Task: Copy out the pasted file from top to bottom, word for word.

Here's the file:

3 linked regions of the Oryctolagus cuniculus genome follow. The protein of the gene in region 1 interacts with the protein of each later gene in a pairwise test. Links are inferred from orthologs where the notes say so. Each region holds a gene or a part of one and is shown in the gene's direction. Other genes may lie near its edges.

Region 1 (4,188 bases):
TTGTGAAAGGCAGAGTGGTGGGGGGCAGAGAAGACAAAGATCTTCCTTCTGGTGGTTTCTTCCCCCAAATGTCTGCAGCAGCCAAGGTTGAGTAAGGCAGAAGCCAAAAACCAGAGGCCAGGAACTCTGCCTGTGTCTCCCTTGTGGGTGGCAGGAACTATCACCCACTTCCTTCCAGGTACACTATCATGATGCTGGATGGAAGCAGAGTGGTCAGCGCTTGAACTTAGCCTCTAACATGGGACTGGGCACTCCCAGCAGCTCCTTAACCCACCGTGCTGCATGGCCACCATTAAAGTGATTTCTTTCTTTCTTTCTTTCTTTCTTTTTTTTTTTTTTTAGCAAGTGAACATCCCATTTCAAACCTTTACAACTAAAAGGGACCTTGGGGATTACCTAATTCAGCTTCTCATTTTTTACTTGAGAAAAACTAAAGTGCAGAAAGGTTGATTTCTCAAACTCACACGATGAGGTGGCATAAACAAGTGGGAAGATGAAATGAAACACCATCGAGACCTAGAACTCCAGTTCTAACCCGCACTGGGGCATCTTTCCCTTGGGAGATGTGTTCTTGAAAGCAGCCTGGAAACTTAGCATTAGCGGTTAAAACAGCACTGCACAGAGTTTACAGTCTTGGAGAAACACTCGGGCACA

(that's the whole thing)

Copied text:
3 linked regions of the Oryctolagus cuniculus genome follow. The protein of the gene in region 1 interacts with the protein of each later gene in a pairwise test. Links are inferred from orthologs where the notes say so. Each region holds a gene or a part of one and is shown in the gene's direction. Other genes may lie near its edges.

Region 1 (4,188 bases):
TTGTGAAAGGCAGAGTGGTGGGGGGCAGAGAAGACAAAGATCTTCCTTCTGGTGGTTTCTTCCCCCAAATGTCTGCAGCAGCCAAGGTTGAGTAAGGCAGAAGCCAAAAACCAGAGGCCAGGAACTCTGCCTGTGTCTCCCTTGTGGGTGGCAGGAACTATCACCCACTTCCTTCCAGGTACACTATCATGATGCTGGATGGAAGCAGAGTGGTCAGCGCTTGAACTTAGCCTCTAACATGGGACTGGGCACTCCCAGCAGCTCCTTAACCCACCGTGCTGCATGGCCACCATTAAAGTGATTTCTTTCTTTCTTTCTTTCTTTCTTTTTTTTTTTTTTTAGCAAGTGAACATCCCATTTCAAACCTTTACAACTAAAAGGGACCTTGGGGATTACCTAATTCAGCTTCTCATTTTTTACTTGAGAAAAACTAAAGTGCAGAAAGGTTGATTTCTCAAACTCACACGATGAGGTGGCATAAACAAGTGGGAAGATGAAATGAAACACCATCGAGACCTAGAACTCCAGTTCTAACCCGCACTGGGGCATCTTTCCCTTGGGAGATGTGTTCTTGAAAGCAGCCTGGAAACTTAGCATTAGCGGTTAAAACAGCACTGCACAGAGTTTACAGTCTTGGAGAAACACTCGGGCACA